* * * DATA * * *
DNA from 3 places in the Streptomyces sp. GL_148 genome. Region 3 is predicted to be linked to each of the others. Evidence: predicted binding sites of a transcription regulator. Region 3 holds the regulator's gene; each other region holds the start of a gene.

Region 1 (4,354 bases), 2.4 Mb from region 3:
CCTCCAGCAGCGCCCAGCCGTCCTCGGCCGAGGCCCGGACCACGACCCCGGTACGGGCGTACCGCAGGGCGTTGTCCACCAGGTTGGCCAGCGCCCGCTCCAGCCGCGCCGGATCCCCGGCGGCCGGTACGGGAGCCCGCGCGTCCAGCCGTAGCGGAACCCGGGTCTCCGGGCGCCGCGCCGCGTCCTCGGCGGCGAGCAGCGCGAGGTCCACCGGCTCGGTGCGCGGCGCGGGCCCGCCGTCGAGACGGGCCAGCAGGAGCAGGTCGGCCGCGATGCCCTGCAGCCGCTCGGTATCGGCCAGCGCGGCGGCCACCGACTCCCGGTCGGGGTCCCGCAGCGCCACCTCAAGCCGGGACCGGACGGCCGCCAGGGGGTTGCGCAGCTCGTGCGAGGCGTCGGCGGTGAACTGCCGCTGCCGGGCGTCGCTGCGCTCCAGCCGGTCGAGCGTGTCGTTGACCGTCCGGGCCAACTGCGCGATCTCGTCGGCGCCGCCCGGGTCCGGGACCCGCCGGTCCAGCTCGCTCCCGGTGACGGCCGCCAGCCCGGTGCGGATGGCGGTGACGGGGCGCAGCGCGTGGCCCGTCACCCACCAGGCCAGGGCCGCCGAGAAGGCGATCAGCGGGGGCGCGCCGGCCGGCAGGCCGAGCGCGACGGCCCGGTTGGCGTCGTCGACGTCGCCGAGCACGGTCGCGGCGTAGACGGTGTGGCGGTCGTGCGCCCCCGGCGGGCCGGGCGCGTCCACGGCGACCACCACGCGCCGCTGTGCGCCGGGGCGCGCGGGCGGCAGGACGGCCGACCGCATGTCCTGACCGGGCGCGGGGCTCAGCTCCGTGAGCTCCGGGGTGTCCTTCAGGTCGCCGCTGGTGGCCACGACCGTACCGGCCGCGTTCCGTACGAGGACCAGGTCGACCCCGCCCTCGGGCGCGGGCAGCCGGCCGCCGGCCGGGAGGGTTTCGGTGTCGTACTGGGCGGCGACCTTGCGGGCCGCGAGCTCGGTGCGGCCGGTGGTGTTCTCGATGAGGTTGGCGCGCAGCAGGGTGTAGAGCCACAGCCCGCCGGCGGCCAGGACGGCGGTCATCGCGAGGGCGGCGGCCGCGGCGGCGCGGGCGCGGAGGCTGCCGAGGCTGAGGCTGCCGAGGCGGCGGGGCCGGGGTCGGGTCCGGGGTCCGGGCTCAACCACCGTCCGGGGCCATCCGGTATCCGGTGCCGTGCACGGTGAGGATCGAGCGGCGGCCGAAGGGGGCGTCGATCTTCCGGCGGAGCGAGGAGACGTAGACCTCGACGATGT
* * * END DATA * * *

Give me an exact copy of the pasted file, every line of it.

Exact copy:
DNA from 3 places in the Streptomyces sp. GL_148 genome. Region 3 is predicted to be linked to each of the others. Evidence: predicted binding sites of a transcription regulator. Region 3 holds the regulator's gene; each other region holds the start of a gene.

Region 1 (4,354 bases), 2.4 Mb from region 3:
CCTCCAGCAGCGCCCAGCCGTCCTCGGCCGAGGCCCGGACCACGACCCCGGTACGGGCGTACCGCAGGGCGTTGTCCACCAGGTTGGCCAGCGCCCGCTCCAGCCGCGCCGGATCCCCGGCGGCCGGTACGGGAGCCCGCGCGTCCAGCCGTAGCGGAACCCGGGTCTCCGGGCGCCGCGCCGCGTCCTCGGCGGCGAGCAGCGCGAGGTCCACCGGCTCGGTGCGCGGCGCGGGCCCGCCGTCGAGACGGGCCAGCAGGAGCAGGTCGGCCGCGATGCCCTGCAGCCGCTCGGTATCGGCCAGCGCGGCGGCCACCGACTCCCGGTCGGGGTCCCGCAGCGCCACCTCAAGCCGGGACCGGACGGCCGCCAGGGGGTTGCGCAGCTCGTGCGAGGCGTCGGCGGTGAACTGCCGCTGCCGGGCGTCGCTGCGCTCCAGCCGGTCGAGCGTGTCGTTGACCGTCCGGGCCAACTGCGCGATCTCGTCGGCGCCGCCCGGGTCCGGGACCCGCCGGTCCAGCTCGCTCCCGGTGACGGCCGCCAGCCCGGTGCGGATGGCGGTGACGGGGCGCAGCGCGTGGCCCGTCACCCACCAGGCCAGGGCCGCCGAGAAGGCGATCAGCGGGGGCGCGCCGGCCGGCAGGCCGAGCGCGACGGCCCGGTTGGCGTCGTCGACGTCGCCGAGCACGGTCGCGGCGTAGACGGTGTGGCGGTCGTGCGCCCCCGGCGGGCCGGGCGCGTCCACGGCGACCACCACGCGCCGCTGTGCGCCGGGGCGCGCGGGCGGCAGGACGGCCGACCGCATGTCCTGACCGGGCGCGGGGCTCAGCTCCGTGAGCTCCGGGGTGTCCTTCAGGTCGCCGCTGGTGGCCACGACCGTACCGGCCGCGTTCCGTACGAGGACCAGGTCGACCCCGCCCTCGGGCGCGGGCAGCCGGCCGCCGGCCGGGAGGGTTTCGGTGTCGTACTGGGCGGCGACCTTGCGGGCCGCGAGCTCGGTGCGGCCGGTGGTGTTCTCGATGAGGTTGGCGCGCAGCAGGGTGTAGAGCCACAGCCCGCCGGCGGCCAGGACGGCGGTCATCGCGAGGGCGGCGGCCGCGGCGGCGCGGGCGCGGAGGCTGCCGAGGCTGAGGCTGCCGAGGCGGCGGGGCCGGGGTCGGGTCCGGGGTCCGGGCTCAACCACCGTCCGGGGCCATCCGGTATCCGGTGCCGTGCACGGTGAGGATCGAGCGGCGGCCGAAGGGGGCGTCGATCTTCCGGCGGAGCGAGGAGACGTAGACCTCGACGATGT